Fonterra's board wants the capital shakeup to support a sustainable supply of New Zealand milk that the company's long-term strategy relies on. Milk production in this country is flatlining and tipped to decline due to environmental pressures, new regulations and alternative land uses. Competition is also a threat. While still collecting the bulk of national milk production, Fonterra faces increasing competition for milk from emerging and expanding independents.
New Zealand's biggest business wants to make entry to, and exit from, the co-operative more flexible, make membership more attractive by easing capital requirements, and protect farmer-only ownership by restricting the listed market for shares and units. The unit fund will be capped and the existing farmer-only share trading continue.
McBride said fund chairman John Shewan had been informed of Fonterra's decision to push on to a vote and discussions were continuing with the fund.
When the proposal was first announced in May and a temporary halt imposed on farmers exchanging shares for units, the price of farmers' shares tanked.
McBride said in the first round of consultation with farmers, "initially reaction was all about the share price".
"But on the journey has come a deeper understanding that it's all about the medium to long term sustainability of the cooperative – and that's really important to them as well.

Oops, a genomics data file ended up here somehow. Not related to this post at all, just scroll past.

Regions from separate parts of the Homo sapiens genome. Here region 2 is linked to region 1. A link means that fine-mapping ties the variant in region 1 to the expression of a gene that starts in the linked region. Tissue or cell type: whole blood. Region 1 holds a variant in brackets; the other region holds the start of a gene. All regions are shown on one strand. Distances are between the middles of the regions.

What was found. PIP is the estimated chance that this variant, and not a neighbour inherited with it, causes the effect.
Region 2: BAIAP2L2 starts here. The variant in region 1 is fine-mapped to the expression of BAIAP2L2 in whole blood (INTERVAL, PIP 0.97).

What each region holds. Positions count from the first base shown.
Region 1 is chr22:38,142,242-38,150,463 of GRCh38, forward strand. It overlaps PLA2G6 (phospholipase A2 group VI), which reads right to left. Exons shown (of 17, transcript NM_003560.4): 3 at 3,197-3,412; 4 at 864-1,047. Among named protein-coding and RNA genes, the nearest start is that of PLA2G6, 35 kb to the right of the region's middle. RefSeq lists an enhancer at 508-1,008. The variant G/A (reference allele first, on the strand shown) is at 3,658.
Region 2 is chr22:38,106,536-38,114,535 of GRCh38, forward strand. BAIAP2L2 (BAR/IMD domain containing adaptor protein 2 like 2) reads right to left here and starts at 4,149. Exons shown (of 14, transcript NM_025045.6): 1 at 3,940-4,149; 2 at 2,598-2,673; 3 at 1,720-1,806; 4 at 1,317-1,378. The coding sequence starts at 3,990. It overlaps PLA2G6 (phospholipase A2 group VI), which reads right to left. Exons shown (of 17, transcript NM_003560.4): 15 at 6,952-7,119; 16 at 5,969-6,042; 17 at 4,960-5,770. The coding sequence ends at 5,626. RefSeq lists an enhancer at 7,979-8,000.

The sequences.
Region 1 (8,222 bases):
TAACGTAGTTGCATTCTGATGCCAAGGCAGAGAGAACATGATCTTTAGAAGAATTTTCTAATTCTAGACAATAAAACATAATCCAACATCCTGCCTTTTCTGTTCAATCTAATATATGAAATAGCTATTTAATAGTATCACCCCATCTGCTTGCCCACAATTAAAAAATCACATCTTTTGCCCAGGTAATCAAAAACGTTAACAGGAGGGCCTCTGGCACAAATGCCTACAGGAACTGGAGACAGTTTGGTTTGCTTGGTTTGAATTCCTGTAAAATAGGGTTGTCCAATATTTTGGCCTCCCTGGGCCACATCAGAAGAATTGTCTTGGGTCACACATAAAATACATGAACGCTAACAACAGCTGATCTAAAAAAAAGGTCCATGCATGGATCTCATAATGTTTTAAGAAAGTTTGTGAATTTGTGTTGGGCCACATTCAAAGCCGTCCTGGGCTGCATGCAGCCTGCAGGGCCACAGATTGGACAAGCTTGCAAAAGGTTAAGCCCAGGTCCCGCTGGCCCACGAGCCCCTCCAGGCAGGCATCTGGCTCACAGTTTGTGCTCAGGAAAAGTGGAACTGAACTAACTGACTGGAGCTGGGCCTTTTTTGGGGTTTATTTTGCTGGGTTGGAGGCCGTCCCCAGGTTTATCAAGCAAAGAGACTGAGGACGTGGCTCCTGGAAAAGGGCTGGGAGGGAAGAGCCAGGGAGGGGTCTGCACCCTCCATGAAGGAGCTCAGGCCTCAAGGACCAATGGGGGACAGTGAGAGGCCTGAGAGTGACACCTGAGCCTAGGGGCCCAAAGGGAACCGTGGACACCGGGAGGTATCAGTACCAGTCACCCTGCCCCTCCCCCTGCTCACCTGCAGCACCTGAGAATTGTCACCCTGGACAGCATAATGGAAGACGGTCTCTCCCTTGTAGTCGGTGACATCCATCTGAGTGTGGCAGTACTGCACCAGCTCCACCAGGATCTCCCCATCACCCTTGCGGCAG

"They're much more supportive and more coming to terms with it. Capping the fund was the issue, but the second time it's more positive and there's better understanding of the issues."
As part of the reform package, Fonterra proposes additional measures to support liquidity in farmer-only market, recognising there could be lower share trading levels, so the share price could move more on small volumes. These included allocating up to $300 million to support liquidity as farmers transition to the new structure, through an on-market share buyback "and other tools".
Chief executive Miles Hurrell said shareholders' fresh confidence in the co-operative had given the company confidence to take the proposal to vote.
In September, along with its 2021 financial results, Fonterra in a historic level of disclosure, revealed its earnings and dividend targets and goals for the next 10 years.
Hurrell said the company wanted shareholders to see the shape of the co-operative mid to long term.
"That's why we put a stake in the ground. We couldn't have had that conversation (about the restructure) if in the past couple of years we hadn't done significant work getting our balance sheet in better shape, understanding our risk appetite and getting to the stage where we could talk about that long term. That's why we put out our 2030 aspirations.
"It's given them confidence and therefore us the confidence to proceed."
Hurrell said Fonterra's reset business strategy had gained momentum since the September disclosure.
The milk price forecast had lifted, the food service business had hit $3 billion revenue, and last week a major collaboration had been announced for scientific nutrient development with big US biotech company VitaKey.
Lab trials on reducing methane emissions had graduated to farm trials, he said.